Sectors include banks and general insurers, LICs, agricultural and FMCG, technology, discretionary retail, travel and tourism, resources, and healthcare and biotech, it said yesterday.
It likes FAR thanks to the SNE oil field development offshore Senegal that Woodside Petroleum is currently leading, which is due for final investment decision before the end of the year and with first oil expected by 2022 and first gas in 2024.
Analyst Peter Arden calls the project "a highly attractive operation" which will initially produce 100,000 barrels of oil a day at Stage 1 with upside to 150kbopd.
"The SNE joint venture is also planning to appraise nearby discoveries at FAN, SNE North and FAN South," he wrote.
"FAR is planning to explore further in its two blocks in The Gambia (where it is operator with a 40% interest) because while the recent Samo-1 well was unsuccessful, it confirmed the hydrocarbon potential of multiple attractive and significant prospects and targets."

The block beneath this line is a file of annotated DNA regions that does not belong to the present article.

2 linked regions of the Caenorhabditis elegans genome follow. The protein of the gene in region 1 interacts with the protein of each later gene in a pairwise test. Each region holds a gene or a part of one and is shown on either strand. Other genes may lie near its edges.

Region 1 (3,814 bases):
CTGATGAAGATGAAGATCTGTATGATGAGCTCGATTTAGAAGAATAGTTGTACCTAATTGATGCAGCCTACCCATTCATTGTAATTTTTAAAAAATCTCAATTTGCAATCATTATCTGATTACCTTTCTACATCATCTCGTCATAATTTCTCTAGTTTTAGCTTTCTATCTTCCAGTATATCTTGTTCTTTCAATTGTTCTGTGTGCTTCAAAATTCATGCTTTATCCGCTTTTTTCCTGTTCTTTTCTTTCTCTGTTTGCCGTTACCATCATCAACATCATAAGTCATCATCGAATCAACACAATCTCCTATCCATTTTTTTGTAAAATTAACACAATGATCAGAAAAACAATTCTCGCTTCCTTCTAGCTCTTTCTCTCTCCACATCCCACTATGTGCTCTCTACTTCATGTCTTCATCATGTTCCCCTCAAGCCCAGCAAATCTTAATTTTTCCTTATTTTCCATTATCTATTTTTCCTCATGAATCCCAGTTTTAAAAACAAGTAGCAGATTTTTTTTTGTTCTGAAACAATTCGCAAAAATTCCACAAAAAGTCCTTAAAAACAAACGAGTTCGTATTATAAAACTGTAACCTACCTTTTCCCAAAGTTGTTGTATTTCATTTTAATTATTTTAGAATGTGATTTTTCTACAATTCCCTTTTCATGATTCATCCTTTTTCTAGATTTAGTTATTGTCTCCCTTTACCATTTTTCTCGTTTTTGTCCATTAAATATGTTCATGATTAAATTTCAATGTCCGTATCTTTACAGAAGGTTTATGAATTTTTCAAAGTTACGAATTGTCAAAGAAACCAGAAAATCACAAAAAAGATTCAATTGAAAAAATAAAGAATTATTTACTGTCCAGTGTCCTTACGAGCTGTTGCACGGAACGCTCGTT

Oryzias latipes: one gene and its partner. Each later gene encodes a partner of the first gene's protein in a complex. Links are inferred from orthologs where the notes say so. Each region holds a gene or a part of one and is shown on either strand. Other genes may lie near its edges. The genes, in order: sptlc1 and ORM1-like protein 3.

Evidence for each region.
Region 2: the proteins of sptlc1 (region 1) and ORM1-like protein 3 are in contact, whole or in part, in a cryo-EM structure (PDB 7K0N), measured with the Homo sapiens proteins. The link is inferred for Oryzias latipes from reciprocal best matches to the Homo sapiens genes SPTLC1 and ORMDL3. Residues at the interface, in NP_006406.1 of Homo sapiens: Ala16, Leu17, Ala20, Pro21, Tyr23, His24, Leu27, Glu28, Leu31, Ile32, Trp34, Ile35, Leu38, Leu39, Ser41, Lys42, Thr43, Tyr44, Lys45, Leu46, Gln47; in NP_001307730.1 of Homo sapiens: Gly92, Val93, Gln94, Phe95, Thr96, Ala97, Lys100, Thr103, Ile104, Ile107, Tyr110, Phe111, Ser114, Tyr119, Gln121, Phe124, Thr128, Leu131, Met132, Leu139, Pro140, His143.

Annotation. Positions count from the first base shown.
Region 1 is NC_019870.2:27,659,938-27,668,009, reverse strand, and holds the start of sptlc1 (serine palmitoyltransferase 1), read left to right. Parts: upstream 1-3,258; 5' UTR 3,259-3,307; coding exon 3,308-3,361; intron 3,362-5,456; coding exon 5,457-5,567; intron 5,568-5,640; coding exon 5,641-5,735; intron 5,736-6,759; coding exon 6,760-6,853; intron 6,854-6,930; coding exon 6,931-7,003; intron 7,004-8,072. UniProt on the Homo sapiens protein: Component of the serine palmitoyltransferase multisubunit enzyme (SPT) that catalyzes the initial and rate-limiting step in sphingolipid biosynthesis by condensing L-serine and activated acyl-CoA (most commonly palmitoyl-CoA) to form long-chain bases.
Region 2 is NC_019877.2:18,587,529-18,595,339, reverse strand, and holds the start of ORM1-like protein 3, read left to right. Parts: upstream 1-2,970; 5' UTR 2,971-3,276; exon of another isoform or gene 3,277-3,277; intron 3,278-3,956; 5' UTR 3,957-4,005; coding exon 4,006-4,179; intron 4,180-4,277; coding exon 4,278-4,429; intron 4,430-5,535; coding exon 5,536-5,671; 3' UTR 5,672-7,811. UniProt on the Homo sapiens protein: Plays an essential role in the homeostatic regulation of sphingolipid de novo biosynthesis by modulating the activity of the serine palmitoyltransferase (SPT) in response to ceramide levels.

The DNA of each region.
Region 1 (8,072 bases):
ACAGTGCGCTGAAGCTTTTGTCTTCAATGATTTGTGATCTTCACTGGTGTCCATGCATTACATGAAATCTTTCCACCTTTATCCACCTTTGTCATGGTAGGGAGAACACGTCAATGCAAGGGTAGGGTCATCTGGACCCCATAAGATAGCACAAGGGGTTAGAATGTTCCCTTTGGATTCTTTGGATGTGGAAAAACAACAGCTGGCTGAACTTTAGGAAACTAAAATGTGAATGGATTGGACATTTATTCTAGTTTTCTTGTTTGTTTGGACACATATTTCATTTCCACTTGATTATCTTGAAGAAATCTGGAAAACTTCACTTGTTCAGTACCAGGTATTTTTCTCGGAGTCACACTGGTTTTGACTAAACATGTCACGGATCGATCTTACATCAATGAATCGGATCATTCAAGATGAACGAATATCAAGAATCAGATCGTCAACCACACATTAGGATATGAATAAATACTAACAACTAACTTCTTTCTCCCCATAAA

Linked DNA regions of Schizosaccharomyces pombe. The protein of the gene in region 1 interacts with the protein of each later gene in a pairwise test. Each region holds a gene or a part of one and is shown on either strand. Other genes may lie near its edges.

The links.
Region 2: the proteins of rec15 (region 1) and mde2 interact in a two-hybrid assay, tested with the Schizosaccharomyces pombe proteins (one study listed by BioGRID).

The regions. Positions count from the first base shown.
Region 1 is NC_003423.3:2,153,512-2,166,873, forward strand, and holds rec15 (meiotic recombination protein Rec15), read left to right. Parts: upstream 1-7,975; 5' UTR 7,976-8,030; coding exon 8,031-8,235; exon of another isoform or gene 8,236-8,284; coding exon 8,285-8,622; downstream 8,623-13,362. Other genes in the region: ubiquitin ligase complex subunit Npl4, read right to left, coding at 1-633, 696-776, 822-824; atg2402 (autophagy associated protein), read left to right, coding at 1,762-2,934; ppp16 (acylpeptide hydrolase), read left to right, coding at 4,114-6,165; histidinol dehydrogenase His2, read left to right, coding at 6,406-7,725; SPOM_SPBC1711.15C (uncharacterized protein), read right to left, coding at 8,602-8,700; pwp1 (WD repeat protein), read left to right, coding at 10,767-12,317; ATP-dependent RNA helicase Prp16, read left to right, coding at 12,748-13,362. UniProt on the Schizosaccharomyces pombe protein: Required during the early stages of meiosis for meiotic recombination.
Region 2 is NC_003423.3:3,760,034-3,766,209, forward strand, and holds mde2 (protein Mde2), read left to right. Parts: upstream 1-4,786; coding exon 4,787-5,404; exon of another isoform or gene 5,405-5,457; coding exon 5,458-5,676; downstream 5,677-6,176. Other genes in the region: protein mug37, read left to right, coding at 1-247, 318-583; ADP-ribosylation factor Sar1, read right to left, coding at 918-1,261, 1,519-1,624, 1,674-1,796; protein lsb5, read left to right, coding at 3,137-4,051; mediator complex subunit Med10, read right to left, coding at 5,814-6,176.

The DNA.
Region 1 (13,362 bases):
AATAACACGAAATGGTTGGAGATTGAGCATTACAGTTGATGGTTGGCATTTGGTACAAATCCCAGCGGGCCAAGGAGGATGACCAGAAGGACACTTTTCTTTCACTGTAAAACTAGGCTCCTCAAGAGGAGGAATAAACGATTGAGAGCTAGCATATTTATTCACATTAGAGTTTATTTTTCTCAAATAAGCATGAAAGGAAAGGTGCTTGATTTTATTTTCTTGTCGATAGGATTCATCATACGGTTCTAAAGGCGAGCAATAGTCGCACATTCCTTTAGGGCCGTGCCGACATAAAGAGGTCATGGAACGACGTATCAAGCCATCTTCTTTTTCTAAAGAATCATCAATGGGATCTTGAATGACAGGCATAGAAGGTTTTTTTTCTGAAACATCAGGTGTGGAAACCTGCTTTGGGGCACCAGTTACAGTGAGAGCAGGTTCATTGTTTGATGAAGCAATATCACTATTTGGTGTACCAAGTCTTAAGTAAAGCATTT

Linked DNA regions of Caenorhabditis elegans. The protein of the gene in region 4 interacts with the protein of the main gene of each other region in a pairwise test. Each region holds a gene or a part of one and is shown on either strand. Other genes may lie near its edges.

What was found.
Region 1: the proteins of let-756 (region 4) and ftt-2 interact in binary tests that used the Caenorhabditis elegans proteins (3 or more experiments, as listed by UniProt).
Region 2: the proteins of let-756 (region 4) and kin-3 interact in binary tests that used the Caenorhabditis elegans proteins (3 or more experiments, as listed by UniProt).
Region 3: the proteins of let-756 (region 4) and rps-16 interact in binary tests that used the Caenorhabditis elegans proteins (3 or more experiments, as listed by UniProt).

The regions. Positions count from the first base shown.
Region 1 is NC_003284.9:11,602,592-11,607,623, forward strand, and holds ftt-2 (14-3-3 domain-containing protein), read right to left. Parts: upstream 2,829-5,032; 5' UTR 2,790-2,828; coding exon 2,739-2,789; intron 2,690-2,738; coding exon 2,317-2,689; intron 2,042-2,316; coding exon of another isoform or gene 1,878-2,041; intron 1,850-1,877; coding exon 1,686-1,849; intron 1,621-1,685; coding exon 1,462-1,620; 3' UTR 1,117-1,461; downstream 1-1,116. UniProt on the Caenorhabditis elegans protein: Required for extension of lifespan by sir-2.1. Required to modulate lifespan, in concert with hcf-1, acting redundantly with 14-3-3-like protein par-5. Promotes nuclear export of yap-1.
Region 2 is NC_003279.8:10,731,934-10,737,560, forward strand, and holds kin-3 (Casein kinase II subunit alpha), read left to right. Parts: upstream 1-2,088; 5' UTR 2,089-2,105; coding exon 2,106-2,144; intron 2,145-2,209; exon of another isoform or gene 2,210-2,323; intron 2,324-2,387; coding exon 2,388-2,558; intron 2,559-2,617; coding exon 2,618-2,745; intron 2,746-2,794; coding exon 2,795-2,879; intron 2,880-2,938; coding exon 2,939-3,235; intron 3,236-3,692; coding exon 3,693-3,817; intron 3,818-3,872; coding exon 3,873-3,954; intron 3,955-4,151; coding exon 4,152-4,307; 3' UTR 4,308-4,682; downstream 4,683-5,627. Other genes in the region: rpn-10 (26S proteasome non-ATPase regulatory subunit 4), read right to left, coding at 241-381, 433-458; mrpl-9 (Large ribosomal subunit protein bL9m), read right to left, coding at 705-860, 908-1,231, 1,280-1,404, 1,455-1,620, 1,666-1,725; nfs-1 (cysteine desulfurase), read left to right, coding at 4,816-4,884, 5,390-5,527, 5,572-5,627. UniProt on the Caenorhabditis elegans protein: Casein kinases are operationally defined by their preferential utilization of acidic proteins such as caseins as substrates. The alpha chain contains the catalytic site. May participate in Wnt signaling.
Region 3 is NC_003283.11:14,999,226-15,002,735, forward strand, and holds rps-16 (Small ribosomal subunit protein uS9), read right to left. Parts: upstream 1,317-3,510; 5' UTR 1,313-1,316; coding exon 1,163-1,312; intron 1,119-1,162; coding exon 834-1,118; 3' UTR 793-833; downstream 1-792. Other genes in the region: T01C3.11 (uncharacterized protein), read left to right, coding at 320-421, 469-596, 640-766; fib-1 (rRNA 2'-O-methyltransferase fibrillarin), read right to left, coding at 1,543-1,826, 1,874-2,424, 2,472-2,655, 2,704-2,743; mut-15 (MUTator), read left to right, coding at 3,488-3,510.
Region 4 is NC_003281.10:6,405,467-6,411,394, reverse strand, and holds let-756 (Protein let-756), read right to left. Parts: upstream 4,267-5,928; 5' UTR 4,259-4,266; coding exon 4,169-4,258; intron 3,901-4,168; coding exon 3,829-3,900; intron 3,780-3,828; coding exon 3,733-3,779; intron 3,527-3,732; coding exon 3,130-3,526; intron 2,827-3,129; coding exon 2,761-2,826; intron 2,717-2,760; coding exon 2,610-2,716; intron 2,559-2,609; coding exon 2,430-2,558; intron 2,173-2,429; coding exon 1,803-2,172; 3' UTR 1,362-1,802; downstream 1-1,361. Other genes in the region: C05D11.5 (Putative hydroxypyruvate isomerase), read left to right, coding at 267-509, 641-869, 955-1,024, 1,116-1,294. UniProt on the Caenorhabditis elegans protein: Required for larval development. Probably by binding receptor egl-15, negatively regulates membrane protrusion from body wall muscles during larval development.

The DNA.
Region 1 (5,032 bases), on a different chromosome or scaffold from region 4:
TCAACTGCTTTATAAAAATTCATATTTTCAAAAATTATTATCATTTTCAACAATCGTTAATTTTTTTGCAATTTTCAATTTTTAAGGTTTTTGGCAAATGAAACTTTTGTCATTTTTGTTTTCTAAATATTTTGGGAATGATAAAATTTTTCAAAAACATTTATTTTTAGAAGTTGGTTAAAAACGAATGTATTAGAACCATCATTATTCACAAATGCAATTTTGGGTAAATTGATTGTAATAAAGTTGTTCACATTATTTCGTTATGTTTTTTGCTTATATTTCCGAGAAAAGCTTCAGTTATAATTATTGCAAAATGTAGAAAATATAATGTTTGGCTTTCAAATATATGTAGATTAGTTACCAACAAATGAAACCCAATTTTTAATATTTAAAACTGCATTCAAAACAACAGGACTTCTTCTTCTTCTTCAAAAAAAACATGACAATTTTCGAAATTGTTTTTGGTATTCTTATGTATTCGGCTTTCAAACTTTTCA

Samo-1 offshore The Gambia was the first offshore well drilled the in 40 years and listed as one of the top 20 wells to watch for 2018 - something FAR reminded the market of frequently - before coming up a duster.
Arden is also looking to the arbitration, due finally in July, over FAR's pre-emption rights over Woodside's acquisition of ConocoPhillips' 35% stake which he thinks "could ultimately provide further upside to FAR".
Woodside CEO Peter Coleman has called the action "rent-seeking".
Arden rates the Aussie oiler as a speculative buy, at 22 cents per share.
FAR went into a trading halt Tuesday but was sitting at 6.1c then. The same day it reiterated in response to a media story that it is still "examining various funding options for its share of its upcoming SNE oilfield development" but did say a sale of its working interesting "is being considered along with other forms of financing by the board".